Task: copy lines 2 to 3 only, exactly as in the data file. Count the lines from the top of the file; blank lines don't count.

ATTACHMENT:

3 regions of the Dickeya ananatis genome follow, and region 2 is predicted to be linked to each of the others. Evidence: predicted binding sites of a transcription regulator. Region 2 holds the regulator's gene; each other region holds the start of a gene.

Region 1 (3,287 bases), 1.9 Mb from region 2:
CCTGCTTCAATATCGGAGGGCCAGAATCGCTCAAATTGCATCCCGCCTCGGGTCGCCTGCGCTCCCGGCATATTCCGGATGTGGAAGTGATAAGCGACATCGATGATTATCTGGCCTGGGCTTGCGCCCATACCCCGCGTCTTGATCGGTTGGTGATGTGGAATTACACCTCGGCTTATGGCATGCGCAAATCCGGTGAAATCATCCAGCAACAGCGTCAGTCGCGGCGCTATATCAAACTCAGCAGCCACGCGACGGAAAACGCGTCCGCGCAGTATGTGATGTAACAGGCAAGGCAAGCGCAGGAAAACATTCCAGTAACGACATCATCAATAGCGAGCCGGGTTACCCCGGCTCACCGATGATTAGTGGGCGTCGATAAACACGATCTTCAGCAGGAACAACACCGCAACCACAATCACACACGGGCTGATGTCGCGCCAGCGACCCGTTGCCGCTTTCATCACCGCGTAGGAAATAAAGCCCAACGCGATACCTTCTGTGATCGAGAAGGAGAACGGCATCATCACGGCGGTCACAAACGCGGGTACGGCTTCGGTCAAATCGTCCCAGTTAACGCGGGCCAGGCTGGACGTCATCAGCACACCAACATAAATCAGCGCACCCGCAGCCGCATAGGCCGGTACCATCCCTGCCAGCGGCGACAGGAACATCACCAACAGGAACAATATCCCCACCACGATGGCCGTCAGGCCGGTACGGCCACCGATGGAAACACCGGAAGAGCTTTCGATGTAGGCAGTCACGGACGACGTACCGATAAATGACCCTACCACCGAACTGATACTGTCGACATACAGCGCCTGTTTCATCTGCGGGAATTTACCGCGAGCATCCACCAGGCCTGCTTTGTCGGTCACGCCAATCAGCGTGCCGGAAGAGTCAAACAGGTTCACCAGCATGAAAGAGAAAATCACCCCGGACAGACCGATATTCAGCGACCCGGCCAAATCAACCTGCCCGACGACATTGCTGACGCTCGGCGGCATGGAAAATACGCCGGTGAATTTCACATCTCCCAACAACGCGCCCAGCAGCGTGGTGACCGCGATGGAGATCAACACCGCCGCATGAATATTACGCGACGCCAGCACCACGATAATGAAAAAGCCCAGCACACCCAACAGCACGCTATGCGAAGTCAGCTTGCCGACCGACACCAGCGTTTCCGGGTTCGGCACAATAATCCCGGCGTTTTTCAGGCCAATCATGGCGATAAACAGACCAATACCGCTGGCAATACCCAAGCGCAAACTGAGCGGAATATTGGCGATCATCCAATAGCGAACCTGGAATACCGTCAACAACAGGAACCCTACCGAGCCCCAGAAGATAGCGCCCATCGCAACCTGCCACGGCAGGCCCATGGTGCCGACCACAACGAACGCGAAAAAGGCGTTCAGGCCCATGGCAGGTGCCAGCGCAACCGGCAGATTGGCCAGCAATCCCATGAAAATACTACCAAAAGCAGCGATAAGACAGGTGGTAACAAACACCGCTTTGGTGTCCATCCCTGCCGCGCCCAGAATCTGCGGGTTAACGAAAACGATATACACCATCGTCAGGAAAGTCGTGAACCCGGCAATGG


Region 1 (3,287 bases), 1.9 Mb from region 2:
CCTGCTTCAATATCGGAGGGCCAGAATCGCTCAAATTGCATCCCGCCTCGGGTCGCCTGCGCTCCCGGCATATTCCGGATGTGGAAGTGATAAGCGACATCGATGATTATCTGGCCTGGGCTTGCGCCCATACCCCGCGTCTTGATCGGTTGGTGATGTGGAATTACACCTCGGCTTATGGCATGCGCAAATCCGGTGAAATCATCCAGCAACAGCGTCAGTCGCGGCGCTATATCAAACTCAGCAGCCACGCGACGGAAAACGCGTCCGCGCAGTATGTGATGTAACAGGCAAGGCAAGCGCAGGAAAACATTCCAGTAACGACATCATCAATAGCGAGCCGGGTTACCCCGGCTCACCGATGATTAGTGGGCGTCGATAAACACGATCTTCAGCAGGAACAACACCGCAACCACAATCACACACGGGCTGATGTCGCGCCAGCGACCCGTTGCCGCTTTCATCACCGCGTAGGAAATAAAGCCCAACGCGATACCTTCTGTGATCGAGAAGGAGAACGGCATCATCACGGCGGTCACAAACGCGGGTACGGCTTCGGTCAAATCGTCCCAGTTAACGCGGGCCAGGCTGGACGTCATCAGCACACCAACATAAATCAGCGCACCCGCAGCCGCATAGGCCGGTACCATCCCTGCCAGCGGCGACAGGAACATCACCAACAGGAACAATATCCCCACCACGATGGCCGTCAGGCCGGTACGGCCACCGATGGAAACACCGGAAGAGCTTTCGATGTAGGCAGTCACGGACGACGTACCGATAAATGACCCTACCACCGAACTGATACTGTCGACATACAGCGCCTGTTTCATCTGCGGGAATTTACCGCGAGCATCCACCAGGCCTGCTTTGTCGGTCACGCCAATCAGCGTGCCGGAAGAGTCAAACAGGTTCACCAGCATGAAAGAGAAAATCACCCCGGACAGACCGATATTCAGCGACCCGGCCAAATCAACCTGCCCGACGACATTGCTGACGCTCGGCGGCATGGAAAATACGCCGGTGAATTTCACATCTCCCAACAACGCGCCCAGCAGCGTGGTGACCGCGATGGAGATCAACACCGCCGCATGAATATTACGCGACGCCAGCACCACGATAATGAAAAAGCCCAGCACACCCAACAGCACGCTATGCGAAGTCAGCTTGCCGACCGACACCAGCGTTTCCGGGTTCGGCACAATAATCCCGGCGTTTTTCAGGCCAATCATGGCGATAAACAGACCAATACCGCTGGCAATACCCAAGCGCAAACTGAGCGGAATATTGGCGATCATCCAATAGCGAACCTGGAATACCGTCAACAACAGGAACCCTACCGAGCCCCAGAAGATAGCGCCCATCGCAACCTGCCACGGCAGGCCCATGGTGCCGACCACAACGAACGCGAAAAAGGCGTTCAGGCCCATGGCAGGTGCCAGCGCAACCGGCAGATTGGCCAGCAATCCCATGAAAATACTACCAAAAGCAGCGATAAGACAGGTGGTAACAAACACCGCTTTGGTGTCCATCCCTGCCGCGCCCAGAATCTGCGGGTTAACGAAAACGATATACACCATCGTCAGGAAAGTCGTGAACCCGGCAATGG